2. Politics is a dirty business and only those ready to accept it can succeed.
3. Be completely unscrupulous in the use of political fraud and corruption.
4. Use violent methods to maintain positions.
5. Do not tolerate any kind of dissidence in the ranks.
6. Ignore any competing group and avoid compromises. If compromises have to be made, do not hesitate to break them if the need arises.
7. Treat adversaries as traitors to the cause of the country.
8. Do not hesitate to make promises that you do not have any intention to implement.People have a short memory.
9. Operate with a clientelistic approach to supporters: if you follow my every maneuverand whim, I will favor you when I am in political office.
In the end, these politicians were the ones who undermined the Cuban political system and made it possible for a man like Batista to overthrow the government in 1952 without the least possible resistance of the political classes and elites. When the Cuban revolution triumphed in 1959 there was no way the majority of the Cuban people would admit a revival of the old corrupted system.
2002 might be an important political year in the United States because the mid-term elections will include the Governorship of Florida, the state that gave the White House to George W. Bush and the Republican Party in a still contentious result. It is obvious that a Democratic victory in the Sunshine State in November will vindicate their argument that the 2000 Presidential election was 'stolen' and undermine the legitimacy of George W. Bush's leadership. It would put the Democrats in better condition to challenge the GOP in 2004.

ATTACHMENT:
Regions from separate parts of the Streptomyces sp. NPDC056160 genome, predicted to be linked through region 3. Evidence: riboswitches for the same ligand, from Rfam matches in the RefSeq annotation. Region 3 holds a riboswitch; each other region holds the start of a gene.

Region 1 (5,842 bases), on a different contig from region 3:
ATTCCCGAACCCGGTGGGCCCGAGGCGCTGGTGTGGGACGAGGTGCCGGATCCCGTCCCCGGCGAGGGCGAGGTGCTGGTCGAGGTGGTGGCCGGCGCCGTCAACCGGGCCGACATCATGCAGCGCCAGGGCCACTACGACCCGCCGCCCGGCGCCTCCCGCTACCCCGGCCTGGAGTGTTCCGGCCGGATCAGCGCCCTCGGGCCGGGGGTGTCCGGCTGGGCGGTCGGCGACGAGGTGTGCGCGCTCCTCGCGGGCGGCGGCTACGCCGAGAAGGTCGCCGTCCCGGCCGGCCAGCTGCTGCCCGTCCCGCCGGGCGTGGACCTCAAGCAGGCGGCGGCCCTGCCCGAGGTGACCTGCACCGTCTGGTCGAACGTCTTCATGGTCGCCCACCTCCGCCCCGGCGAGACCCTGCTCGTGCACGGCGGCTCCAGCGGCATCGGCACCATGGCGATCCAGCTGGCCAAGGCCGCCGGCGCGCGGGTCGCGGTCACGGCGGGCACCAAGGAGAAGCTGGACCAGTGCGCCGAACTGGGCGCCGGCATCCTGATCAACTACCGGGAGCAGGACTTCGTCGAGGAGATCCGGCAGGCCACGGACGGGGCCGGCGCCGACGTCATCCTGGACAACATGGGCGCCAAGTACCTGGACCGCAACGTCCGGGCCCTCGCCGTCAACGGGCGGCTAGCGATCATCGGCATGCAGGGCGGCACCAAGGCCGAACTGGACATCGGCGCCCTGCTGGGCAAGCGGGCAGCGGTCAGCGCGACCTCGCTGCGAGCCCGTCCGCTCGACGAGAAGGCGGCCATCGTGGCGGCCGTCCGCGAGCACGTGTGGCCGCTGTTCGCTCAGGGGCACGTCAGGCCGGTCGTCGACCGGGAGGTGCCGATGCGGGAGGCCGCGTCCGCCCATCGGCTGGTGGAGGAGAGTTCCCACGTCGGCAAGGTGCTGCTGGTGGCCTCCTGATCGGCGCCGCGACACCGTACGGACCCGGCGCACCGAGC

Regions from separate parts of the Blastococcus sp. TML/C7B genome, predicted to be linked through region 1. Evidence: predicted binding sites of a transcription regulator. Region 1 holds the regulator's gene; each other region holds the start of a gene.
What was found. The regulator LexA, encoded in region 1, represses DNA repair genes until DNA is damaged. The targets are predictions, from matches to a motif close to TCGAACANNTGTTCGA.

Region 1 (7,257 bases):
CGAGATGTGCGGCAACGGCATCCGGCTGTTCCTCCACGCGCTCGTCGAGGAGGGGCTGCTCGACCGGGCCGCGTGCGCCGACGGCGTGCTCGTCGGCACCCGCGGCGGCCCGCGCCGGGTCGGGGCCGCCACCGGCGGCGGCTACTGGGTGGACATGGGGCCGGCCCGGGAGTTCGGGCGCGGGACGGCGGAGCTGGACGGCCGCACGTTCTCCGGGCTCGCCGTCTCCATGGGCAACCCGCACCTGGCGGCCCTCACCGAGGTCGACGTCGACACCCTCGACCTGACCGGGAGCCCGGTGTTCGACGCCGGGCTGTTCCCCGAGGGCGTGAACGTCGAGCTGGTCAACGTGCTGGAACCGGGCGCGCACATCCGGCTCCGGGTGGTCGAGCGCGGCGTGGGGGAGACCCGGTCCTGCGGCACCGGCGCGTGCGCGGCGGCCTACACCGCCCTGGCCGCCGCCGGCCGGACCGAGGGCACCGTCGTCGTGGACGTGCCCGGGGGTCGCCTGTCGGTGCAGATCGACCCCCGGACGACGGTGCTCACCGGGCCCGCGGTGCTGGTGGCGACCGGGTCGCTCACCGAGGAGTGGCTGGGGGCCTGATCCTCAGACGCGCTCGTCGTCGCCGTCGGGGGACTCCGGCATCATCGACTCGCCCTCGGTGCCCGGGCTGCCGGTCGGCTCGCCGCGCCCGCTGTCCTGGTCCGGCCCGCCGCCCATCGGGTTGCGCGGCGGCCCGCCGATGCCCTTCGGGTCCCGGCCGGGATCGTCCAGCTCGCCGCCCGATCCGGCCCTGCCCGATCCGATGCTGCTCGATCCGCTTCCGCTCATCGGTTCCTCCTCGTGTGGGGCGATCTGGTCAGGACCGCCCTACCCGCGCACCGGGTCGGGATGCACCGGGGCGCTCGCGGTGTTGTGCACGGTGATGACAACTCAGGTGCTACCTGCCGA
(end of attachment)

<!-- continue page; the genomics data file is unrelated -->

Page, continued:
At the same time, a Democratic victory in Florida would influence policy towards Cuba by debunking definitively the Cuban-American myth of their absolute power to decide elections. This could be the final drop of water that overflows the dam that still contains a normalization process with Cuba, something that is clearly in the wider interest of the United States, as has been argued left and right over the last couple of years.
But in order to do that, the Democrats should be wary of any tactic that would start from the premise that it is vital to win the highest possible percentage of the 280,000 mainly Republican Cuban-American votes. After all, there are 6,000,000 potential voters in Florida and many of them would probably be ready to support a candidate that, besides placing in the agenda the issues of education, social welfare and economic progress, goes against the kind of politics that Cuban-American conservative right-wingers have been imposing in Miami. Nothing exemplifies it better than the way they defied the Federal Government back in 2000 in the Elian Gonzalez case.
If a Democratic candidate for Governor would signal clearly that he or she would not stand or accept that kind of politics, and takes on the Cuban-American conservatives head on, maybe we would see how many Cuban-Americans are ready to abandon their right-wing conservative leaders, as was the case in Cuba in 1959, when the majority of the people supported Fidel Castro and 'threw the bums out'.
Dr. Carlos Alzugaray is a Full Professor at the Higher Institute of Foreign Relations of the Cuban Foreign Ministry at Havana.